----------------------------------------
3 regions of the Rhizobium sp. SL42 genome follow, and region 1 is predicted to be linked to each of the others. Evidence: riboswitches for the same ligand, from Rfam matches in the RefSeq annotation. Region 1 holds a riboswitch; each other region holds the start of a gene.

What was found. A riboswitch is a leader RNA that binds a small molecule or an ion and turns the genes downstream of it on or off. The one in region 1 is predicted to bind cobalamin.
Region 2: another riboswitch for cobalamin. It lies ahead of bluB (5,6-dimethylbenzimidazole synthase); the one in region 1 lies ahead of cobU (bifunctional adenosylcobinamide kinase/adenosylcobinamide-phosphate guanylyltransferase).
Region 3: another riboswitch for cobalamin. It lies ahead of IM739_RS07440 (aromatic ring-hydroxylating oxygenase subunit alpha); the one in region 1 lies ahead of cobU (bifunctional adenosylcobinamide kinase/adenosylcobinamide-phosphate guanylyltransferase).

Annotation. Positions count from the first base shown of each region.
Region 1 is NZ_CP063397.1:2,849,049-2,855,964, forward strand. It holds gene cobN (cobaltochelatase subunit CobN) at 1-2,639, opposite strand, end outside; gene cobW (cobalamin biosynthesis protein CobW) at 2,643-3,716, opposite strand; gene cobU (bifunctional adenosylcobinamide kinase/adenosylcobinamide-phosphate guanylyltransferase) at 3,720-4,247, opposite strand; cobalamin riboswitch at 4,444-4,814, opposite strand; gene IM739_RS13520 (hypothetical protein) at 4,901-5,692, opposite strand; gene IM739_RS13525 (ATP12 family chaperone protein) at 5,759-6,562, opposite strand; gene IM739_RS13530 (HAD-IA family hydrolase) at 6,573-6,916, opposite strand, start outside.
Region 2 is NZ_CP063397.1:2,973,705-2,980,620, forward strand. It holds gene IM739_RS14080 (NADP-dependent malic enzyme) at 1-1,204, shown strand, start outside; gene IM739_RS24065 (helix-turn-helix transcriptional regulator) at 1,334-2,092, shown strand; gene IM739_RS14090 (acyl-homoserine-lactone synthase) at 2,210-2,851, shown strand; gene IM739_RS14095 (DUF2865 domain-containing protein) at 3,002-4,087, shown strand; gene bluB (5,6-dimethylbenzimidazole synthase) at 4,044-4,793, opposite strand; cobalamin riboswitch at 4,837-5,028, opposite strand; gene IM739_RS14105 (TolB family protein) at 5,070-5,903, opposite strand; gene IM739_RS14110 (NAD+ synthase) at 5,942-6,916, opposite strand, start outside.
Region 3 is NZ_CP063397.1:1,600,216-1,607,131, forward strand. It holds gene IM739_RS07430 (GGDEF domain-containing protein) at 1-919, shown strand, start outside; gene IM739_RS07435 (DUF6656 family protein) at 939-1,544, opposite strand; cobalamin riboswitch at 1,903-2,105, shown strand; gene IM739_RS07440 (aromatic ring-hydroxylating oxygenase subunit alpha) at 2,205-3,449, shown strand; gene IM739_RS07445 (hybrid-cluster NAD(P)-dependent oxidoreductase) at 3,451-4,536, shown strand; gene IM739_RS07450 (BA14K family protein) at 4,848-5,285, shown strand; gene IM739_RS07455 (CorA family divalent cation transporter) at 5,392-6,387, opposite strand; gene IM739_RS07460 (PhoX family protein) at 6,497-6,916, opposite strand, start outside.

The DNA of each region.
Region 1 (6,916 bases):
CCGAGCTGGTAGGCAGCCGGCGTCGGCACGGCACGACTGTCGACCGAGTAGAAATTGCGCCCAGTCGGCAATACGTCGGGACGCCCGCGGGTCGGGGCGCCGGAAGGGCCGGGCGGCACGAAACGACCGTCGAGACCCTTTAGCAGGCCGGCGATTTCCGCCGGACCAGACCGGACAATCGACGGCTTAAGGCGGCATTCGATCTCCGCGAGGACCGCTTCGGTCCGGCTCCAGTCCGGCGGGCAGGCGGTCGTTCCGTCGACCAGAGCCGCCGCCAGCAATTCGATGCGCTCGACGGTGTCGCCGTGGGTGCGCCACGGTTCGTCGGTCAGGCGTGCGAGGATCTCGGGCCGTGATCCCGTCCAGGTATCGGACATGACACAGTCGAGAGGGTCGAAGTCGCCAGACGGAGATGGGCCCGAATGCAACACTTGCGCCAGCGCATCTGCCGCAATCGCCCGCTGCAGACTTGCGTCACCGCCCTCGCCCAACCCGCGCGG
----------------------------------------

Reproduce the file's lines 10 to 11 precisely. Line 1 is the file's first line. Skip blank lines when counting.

Region 1 (6,916 bases):
CCGAGCTGGTAGGCAGCCGGCGTCGGCACGGCACGACTGTCGACCGAGTAGAAATTGCGCCCAGTCGGCAATACGTCGGGACGCCCGCGGGTCGGGGCGCCGGAAGGGCCGGGCGGCACGAAACGACCGTCGAGACCCTTTAGCAGGCCGGCGATTTCCGCCGGACCAGACCGGACAATCGACGGCTTAAGGCGGCATTCGATCTCCGCGAGGACCGCTTCGGTCCGGCTCCAGTCCGGCGGGCAGGCGGTCGTTCCGTCGACCAGAGCCGCCGCCAGCAATTCGATGCGCTCGACGGTGTCGCCGTGGGTGCGCCACGGTTCGTCGGTCAGGCGTGCGAGGATCTCGGGCCGTGATCCCGTCCAGGTATCGGACATGACACAGTCGAGAGGGTCGAAGTCGCCAGACGGAGATGGGCCCGAATGCAACACTTGCGCCAGCGCATCTGCCGCAATCGCCCGCTGCAGACTTGCGTCACCGCCCTCGCCCAACCCGCGCGG